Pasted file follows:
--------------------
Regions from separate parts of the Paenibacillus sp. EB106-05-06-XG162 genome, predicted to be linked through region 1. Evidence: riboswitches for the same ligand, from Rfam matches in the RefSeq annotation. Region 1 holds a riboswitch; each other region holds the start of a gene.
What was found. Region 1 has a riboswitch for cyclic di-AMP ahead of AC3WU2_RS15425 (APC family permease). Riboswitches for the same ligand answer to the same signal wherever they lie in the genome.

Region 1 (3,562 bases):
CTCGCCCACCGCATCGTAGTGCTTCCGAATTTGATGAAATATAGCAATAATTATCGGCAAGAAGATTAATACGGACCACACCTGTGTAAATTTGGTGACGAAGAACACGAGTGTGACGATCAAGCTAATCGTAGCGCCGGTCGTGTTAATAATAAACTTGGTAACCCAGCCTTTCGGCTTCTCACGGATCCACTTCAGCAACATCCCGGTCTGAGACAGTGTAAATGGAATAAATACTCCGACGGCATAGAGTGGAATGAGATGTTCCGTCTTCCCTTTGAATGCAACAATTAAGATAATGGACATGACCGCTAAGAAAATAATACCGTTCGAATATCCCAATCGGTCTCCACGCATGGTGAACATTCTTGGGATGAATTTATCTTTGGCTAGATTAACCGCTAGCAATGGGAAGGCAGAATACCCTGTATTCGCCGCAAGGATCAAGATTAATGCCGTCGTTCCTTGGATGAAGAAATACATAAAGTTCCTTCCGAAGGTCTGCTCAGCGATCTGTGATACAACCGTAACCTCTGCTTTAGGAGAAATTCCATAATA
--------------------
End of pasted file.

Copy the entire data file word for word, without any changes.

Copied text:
Regions from separate parts of the Paenibacillus sp. EB106-05-06-XG162 genome, predicted to be linked through region 1. Evidence: riboswitches for the same ligand, from Rfam matches in the RefSeq annotation. Region 1 holds a riboswitch; each other region holds the start of a gene.
What was found. Region 1 has a riboswitch for cyclic di-AMP ahead of AC3WU2_RS15425 (APC family permease). Riboswitches for the same ligand answer to the same signal wherever they lie in the genome.

Region 1 (3,562 bases):
CTCGCCCACCGCATCGTAGTGCTTCCGAATTTGATGAAATATAGCAATAATTATCGGCAAGAAGATTAATACGGACCACACCTGTGTAAATTTGGTGACGAAGAACACGAGTGTGACGATCAAGCTAATCGTAGCGCCGGTCGTGTTAATAATAAACTTGGTAACCCAGCCTTTCGGCTTCTCACGGATCCACTTCAGCAACATCCCGGTCTGAGACAGTGTAAATGGAATAAATACTCCGACGGCATAGAGTGGAATGAGATGTTCCGTCTTCCCTTTGAATGCAACAATTAAGATAATGGACATGACCGCTAAGAAAATAATACCGTTCGAATATCCCAATCGGTCTCCACGCATGGTGAACATTCTTGGGATGAATTTATCTTTGGCTAGATTAACCGCTAGCAATGGGAAGGCAGAATACCCTGTATTCGCCGCAAGGATCAAGATTAATGCCGTCGTTCCTTGGATGAAGAAATACATAAAGTTCCTTCCGAAGGTCTGCTCAGCGATCTGTGATACAACCGTAACCTCTGCTTTAGGAGAAATTCCATAATA